NEW YORK (NY)
November 30, 2018
By Kevin Clarke
Investigators for the district attorney of Montgomery County in Texas executed a search warrant seeking records pertaining to the handling of instances of alleged clerical abuse at the offices of the Archdiocese of Galveston-Houston on Nov. 28. The spectacle of dozens of Texas Rangers and other local law enforcement swarming the Houston chancery offered the latest unprecedented moment as the church in the United States grapples with the ongoing crisis of the clerical abuse of children and vulnerable adults. The archdiocese is headed by Cardinal Daniel DiNardo, the president of the U.S. Conference of Catholic Bishops and the person leading the U.S. bishops’ response to the crisis.
In a statement released on Nov. 28 representatives for the archdiocese said it had no comment on the investigation at this time.
The D.A.’s investigation raises questions about how Cardinal DiNardo and his staff dealt with complaints against Father Manuel La Rosa-Lopez, accused by two people of assault two decades ago when they were teenagers. Both victims told The Associated Press that they met with Cardinal DiNardo but felt he did not take their complaints about Father La Rosa-Lopez seriously.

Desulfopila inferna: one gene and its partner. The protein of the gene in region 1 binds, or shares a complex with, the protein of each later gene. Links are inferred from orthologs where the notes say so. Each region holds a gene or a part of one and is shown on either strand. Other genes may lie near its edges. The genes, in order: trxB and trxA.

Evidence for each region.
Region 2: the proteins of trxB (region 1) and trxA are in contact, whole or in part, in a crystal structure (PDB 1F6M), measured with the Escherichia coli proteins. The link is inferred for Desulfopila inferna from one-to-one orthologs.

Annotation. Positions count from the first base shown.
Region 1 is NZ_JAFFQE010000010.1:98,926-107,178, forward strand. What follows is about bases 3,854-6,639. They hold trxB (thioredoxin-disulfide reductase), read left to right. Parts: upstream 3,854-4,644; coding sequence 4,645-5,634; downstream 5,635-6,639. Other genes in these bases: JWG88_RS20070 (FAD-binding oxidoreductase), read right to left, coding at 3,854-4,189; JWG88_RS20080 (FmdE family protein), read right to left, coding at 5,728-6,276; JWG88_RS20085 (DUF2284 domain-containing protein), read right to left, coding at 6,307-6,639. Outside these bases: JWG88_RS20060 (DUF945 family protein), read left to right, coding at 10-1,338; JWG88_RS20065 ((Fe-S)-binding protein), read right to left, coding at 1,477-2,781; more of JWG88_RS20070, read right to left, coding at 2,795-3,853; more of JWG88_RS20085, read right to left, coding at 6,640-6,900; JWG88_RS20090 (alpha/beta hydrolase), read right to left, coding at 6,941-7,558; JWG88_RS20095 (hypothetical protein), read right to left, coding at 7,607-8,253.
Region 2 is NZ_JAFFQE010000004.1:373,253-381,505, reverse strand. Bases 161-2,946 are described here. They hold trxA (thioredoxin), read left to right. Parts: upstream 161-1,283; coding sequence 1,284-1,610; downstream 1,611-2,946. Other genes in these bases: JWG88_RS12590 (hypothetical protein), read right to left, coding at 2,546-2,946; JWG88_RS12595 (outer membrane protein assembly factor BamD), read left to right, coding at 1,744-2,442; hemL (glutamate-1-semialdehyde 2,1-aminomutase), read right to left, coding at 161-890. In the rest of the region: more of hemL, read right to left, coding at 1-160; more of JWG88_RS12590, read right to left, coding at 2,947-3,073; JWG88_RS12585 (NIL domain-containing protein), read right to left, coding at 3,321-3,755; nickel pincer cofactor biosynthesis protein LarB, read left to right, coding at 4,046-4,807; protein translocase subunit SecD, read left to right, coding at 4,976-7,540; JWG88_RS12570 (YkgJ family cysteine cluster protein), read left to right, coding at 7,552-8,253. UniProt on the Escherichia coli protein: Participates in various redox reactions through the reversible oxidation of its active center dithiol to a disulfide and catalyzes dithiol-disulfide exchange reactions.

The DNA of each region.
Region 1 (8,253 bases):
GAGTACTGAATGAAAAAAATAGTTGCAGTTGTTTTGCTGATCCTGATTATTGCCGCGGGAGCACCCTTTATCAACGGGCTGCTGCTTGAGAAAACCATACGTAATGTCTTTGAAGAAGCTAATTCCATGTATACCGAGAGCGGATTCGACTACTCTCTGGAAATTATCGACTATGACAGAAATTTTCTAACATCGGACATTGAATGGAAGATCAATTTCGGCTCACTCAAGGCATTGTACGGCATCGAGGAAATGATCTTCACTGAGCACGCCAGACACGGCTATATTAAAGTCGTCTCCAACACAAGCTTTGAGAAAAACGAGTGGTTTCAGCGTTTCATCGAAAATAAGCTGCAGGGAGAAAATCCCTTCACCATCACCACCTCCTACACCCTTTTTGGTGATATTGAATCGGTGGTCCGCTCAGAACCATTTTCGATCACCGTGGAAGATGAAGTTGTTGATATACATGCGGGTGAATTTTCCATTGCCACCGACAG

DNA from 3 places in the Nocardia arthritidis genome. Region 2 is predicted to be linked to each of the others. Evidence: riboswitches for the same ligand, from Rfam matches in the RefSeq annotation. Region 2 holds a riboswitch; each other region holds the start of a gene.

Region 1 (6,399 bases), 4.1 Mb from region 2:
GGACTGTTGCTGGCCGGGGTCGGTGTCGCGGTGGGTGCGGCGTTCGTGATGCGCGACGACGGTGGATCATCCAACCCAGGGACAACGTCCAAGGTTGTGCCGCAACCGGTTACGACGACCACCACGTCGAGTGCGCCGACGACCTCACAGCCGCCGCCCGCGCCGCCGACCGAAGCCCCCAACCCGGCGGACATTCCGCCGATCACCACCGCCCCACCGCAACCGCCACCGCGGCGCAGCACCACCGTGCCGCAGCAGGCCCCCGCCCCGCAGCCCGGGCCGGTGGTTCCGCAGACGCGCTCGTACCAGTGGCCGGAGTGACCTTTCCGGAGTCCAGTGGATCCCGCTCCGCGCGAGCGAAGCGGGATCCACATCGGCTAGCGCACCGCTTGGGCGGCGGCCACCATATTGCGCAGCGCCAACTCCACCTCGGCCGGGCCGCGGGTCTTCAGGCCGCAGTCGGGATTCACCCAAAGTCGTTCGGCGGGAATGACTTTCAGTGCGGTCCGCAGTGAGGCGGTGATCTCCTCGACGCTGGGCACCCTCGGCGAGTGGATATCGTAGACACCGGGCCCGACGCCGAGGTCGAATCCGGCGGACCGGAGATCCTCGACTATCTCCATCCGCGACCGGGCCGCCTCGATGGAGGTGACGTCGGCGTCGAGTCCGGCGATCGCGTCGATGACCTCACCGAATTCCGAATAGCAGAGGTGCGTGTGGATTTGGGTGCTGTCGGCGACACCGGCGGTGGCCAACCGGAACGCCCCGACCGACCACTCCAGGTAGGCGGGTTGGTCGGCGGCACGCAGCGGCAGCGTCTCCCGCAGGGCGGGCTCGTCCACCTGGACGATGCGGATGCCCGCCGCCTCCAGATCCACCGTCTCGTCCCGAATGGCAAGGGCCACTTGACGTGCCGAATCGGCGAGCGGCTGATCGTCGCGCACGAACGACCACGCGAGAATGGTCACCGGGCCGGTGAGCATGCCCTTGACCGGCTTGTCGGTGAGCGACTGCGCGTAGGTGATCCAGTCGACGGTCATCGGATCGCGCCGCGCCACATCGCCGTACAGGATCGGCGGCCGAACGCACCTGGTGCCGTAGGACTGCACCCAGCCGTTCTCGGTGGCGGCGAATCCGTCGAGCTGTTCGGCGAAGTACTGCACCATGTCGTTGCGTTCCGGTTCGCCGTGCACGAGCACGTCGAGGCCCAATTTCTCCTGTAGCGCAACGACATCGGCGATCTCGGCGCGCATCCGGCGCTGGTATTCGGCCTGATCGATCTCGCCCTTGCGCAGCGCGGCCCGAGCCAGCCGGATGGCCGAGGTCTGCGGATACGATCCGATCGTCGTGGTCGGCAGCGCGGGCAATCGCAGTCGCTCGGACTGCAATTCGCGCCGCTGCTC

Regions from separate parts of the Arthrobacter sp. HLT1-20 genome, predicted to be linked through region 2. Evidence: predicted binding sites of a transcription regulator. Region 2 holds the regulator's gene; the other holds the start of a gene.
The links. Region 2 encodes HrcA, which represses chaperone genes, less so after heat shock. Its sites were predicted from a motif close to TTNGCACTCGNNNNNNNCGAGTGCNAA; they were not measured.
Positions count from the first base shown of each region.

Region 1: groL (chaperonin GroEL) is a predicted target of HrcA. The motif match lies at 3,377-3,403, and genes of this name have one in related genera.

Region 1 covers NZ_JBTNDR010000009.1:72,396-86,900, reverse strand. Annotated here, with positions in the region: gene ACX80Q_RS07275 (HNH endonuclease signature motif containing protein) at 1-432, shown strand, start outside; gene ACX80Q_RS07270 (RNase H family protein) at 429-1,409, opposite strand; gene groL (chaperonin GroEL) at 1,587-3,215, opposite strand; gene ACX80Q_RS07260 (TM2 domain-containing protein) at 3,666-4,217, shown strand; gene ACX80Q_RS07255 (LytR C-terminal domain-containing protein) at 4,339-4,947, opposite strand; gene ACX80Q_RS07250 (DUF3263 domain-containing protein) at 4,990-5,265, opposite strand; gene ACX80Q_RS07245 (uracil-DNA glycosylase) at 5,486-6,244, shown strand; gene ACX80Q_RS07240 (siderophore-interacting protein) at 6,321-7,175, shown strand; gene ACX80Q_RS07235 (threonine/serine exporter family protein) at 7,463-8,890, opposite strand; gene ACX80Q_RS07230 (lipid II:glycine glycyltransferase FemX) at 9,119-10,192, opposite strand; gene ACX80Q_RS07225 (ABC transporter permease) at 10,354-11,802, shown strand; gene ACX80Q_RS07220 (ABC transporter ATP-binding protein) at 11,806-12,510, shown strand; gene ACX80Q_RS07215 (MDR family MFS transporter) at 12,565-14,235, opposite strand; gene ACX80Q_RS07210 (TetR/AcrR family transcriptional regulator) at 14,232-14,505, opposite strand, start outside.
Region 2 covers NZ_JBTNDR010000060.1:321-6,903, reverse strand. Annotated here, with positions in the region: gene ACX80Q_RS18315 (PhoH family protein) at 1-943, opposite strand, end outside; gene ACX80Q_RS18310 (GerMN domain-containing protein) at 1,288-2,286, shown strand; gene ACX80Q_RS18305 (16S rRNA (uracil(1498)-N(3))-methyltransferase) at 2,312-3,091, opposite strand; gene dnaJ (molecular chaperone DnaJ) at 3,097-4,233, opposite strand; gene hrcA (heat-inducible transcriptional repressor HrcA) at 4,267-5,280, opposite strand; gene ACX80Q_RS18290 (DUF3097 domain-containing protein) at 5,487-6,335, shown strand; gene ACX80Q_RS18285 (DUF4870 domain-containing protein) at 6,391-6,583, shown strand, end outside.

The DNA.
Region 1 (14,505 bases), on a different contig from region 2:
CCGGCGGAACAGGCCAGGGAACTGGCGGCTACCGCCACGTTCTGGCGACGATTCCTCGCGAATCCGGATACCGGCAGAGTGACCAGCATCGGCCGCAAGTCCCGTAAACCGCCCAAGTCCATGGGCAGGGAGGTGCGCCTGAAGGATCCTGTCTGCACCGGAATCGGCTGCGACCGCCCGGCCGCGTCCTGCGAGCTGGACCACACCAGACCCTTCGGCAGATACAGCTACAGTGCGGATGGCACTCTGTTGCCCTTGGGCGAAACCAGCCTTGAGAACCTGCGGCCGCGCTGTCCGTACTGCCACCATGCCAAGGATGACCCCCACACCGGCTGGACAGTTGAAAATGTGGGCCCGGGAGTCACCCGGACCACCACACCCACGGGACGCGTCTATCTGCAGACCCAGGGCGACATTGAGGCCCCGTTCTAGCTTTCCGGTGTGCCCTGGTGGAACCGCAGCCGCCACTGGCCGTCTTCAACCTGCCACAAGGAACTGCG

The leader of the Houston chapter of the Survivors Network of those Abused by Priests has already called for Cardinal DiNardo to step down to accept responsibility for alleged failures in Galveston-Houston and during a previous position as bishop of the Diocese of Sioux City. Presuming the bad press in Texas will continue, can Cardinal DiNardo continue to credibly lead the U.S. bishops as the conference seeks a way out of the abuse crisis?
“The answer is we don’t know,” said Tom Reese, S.J., a columnist for Religion News Service, a former editor in chief at America and a long-time observer of the U.S. church. “We have to wait until the prosecutor comes forward and says what he found and says what the situation is there.
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